I was planning to continue my series of posts entitled “Wordpress and OpsWorks, Pride and Prejudice”, but today I want to talk about something a little bit less specific. Anyway, for the curious readers, here’s the link with the last post of the aforementioned series.
The subject of this post doesn’t relate in particular to Opsworks or WordPress but it is still connected to these topics as it discusses “something” I found myself in need while working on a new cookbook containing some new recipes.
This something is the wish to refactor and it comes from the fact that the recipes of the new cookbook have a lot in common with the ones of the WordPress one. Just for the record, the purpose of the new recipes is to handle the deploy of another PHP framework (if WordPress can be considered a framework) called PrestaShop.
Anyway, pushed by the will to improve and dry out the structure of my cookbooks and recipes I started to delve more and more into the Chef docs and to study the other open source cookbooks.
Among all the sources I stumbled upon let me report this one as I consider it a great summary of the best practices regarding cookbooks and recipes development.
One of this best practices is to identify the type of the cookbooks you’re writing. This indeed will let you structure them in a more appropriate way and avoid, in many cases, a lot of duplication.
In my case for example, the WordPress and PrestaShop cookbooks can be considered as wrapper cookbooks for a more general one.
This last, i.e. the mysterious general cookbook, can be considered instead like an application cookbook. You can roughly think it like a sort of parent cookbook whose aim is to reduce the possible duplication between his children.
An example of these duplication is the recipe needed to handle the import of a database dump.
In this case the recipe is pretty general as it doesn’t rely on any specific data or behavior concerning the type of the application beeing deployed.
Here it is:
node['deploy'].each do |application, deploy|
attributes = deploy['set_db']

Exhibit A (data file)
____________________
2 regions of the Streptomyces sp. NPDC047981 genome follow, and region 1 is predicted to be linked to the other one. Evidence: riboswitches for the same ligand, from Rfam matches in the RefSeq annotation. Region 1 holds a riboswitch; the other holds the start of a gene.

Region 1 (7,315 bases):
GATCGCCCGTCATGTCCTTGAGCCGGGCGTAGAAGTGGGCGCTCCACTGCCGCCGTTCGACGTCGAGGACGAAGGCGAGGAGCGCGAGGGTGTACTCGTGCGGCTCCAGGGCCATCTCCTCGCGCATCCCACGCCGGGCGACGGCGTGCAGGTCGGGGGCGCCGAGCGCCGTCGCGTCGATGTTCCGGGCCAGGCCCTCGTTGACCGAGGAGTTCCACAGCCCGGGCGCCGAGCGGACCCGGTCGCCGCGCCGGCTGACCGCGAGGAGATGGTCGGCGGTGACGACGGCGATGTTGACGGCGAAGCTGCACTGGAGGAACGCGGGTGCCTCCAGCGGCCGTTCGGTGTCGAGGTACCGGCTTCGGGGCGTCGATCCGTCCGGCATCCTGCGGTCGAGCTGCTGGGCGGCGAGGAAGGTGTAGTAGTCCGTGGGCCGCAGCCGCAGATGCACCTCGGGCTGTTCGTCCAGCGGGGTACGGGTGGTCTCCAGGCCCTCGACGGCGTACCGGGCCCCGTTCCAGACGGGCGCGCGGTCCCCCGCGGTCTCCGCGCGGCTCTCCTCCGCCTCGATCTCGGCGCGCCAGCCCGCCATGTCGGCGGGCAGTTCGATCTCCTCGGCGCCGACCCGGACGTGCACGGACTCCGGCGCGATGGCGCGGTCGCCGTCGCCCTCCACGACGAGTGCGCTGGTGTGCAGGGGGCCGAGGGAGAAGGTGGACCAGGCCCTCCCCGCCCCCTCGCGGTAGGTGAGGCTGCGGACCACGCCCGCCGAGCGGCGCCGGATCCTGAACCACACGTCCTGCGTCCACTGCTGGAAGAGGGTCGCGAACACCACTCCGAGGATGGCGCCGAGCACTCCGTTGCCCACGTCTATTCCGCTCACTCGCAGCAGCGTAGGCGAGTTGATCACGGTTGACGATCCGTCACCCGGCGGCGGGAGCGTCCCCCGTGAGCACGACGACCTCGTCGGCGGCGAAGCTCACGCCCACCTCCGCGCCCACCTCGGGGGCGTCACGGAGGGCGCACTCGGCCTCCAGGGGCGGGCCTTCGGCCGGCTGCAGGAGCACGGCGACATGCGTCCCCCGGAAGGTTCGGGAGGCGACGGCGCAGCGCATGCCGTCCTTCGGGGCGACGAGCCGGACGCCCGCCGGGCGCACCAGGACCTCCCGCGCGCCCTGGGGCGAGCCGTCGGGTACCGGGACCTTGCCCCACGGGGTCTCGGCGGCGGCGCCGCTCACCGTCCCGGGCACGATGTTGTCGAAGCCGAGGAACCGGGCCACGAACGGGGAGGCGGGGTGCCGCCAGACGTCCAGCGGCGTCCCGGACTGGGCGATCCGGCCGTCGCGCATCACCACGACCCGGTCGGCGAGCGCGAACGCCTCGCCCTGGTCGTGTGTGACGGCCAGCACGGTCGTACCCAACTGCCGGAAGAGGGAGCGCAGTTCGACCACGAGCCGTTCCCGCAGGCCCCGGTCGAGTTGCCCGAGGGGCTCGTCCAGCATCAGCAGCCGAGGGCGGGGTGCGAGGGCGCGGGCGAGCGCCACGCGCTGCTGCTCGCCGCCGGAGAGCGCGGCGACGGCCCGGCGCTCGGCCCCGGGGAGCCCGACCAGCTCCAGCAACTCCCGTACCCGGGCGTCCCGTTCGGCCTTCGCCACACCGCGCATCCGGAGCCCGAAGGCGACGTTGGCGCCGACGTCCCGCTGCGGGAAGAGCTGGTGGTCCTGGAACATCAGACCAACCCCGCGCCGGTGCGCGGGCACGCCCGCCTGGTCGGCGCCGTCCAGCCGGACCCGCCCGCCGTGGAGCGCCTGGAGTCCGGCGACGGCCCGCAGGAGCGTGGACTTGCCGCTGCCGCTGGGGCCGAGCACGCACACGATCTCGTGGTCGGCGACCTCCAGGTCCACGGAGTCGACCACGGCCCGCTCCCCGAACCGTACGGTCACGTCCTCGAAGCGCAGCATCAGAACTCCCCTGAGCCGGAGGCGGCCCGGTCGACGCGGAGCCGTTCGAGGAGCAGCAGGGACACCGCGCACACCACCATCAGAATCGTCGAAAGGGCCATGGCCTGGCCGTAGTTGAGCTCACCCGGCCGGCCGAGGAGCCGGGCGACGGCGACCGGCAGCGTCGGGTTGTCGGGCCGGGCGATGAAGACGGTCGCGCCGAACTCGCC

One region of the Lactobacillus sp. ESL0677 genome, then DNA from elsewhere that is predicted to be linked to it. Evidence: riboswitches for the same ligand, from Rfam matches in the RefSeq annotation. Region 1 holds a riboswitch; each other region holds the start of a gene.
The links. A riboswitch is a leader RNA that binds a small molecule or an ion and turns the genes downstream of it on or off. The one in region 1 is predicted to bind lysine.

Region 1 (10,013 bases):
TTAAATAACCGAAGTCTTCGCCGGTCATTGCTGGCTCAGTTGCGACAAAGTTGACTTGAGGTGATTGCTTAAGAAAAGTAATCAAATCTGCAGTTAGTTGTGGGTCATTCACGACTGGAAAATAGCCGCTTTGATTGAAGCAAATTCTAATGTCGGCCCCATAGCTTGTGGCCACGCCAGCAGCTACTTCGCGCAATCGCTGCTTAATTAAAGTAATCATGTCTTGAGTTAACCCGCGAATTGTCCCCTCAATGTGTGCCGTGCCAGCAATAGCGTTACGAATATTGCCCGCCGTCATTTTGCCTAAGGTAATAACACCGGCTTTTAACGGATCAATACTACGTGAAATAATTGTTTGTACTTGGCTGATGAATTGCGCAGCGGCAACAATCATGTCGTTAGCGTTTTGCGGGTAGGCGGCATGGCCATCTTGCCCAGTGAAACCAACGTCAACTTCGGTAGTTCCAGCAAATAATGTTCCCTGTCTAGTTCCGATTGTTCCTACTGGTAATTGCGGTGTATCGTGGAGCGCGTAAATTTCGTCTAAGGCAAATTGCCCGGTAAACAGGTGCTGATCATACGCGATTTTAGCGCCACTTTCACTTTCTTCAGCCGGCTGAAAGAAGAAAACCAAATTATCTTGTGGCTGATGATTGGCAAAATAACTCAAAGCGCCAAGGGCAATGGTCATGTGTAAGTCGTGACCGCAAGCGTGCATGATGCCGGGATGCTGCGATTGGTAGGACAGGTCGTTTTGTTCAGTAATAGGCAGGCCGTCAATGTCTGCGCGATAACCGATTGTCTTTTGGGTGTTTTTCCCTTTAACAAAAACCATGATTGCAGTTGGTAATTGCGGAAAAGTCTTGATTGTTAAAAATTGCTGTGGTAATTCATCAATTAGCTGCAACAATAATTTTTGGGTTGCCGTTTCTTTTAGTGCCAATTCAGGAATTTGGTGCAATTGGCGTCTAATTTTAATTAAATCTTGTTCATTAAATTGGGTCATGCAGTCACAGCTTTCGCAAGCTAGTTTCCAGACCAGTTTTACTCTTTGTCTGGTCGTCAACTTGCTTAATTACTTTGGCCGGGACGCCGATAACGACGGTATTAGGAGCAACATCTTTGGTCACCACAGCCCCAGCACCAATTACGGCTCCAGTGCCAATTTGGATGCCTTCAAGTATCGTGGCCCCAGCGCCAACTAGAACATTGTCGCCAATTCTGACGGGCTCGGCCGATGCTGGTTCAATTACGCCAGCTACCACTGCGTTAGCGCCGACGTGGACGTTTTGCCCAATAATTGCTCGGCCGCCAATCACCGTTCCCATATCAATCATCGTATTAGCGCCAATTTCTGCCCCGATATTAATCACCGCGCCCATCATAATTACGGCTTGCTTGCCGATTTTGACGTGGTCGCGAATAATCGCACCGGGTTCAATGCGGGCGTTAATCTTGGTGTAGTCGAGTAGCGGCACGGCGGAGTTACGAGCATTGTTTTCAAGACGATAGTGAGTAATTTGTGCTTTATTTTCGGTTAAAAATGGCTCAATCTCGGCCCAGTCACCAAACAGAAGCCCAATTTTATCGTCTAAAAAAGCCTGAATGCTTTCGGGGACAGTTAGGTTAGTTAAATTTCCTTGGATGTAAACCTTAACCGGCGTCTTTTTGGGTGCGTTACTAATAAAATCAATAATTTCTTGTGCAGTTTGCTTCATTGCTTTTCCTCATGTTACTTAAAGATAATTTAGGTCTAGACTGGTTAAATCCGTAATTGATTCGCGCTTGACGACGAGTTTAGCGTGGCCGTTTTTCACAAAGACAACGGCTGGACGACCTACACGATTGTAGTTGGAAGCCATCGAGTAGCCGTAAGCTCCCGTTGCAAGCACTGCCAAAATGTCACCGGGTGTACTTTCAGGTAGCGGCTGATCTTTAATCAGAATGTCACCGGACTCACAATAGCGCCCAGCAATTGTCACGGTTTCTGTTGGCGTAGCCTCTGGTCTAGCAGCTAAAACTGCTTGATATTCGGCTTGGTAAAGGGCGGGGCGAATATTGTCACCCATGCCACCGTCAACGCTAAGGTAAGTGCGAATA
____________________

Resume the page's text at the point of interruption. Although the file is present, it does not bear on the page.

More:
next if deploy['application_type'] != 'php' or deploy['application'] != application
The check I’m doing here (i.e.
if deploy['application_type'] != 'php' or or deploy['application'] != application) is something I need in order to ensure that the recipe gets executed only for the current deployed application and not for the others allocated on the same OpsWorks stack. Remember, we’re using OpsWorks to handle all the operations and their related configurations.
import_db_dump is just a definition I’ve written to add a little bit of magic and hide the details related to the import. Maybe one day I’ll show you those details… ;P
Now the important thing to remember about the recipe is that it resides inside a (general) application cookbook. I called it
phpapps. So whenever I need to use the recipe inside a PHP layer defined inside an OpsWorks stack I must remember to specify the correct “path” to the recipe, in this case,
This is really nothing special. The magic here (except from the one related to the
import_db_dump definition 😉 ) is that OpsWorks will handle for us all the information we need in our recipe by automatically merge them not only with all the attributes specified inside the JSONs (i.e. the stack and the customs one) but also with the defaults attributes written inside the recipe cookbook.
In this way you can rely on these attributes in order to specialize the recipes.
As stated before this isn’t particularly the case as the recipe doesn’t use any application specific information.
Anyway in another general recipe I’ve written I rely on this feature and it seems to work pretty well.
Next time I’ll maybe describe the particularities of this misterious recipe as it need some tweaks to function properly.
Moreover it strongly relies on the default attributes of the cookbooks. These elements are indeed from my point of view the real cornerstone to properly structure the cookbooks as wrapper and application specific ones.
To the next time! 😉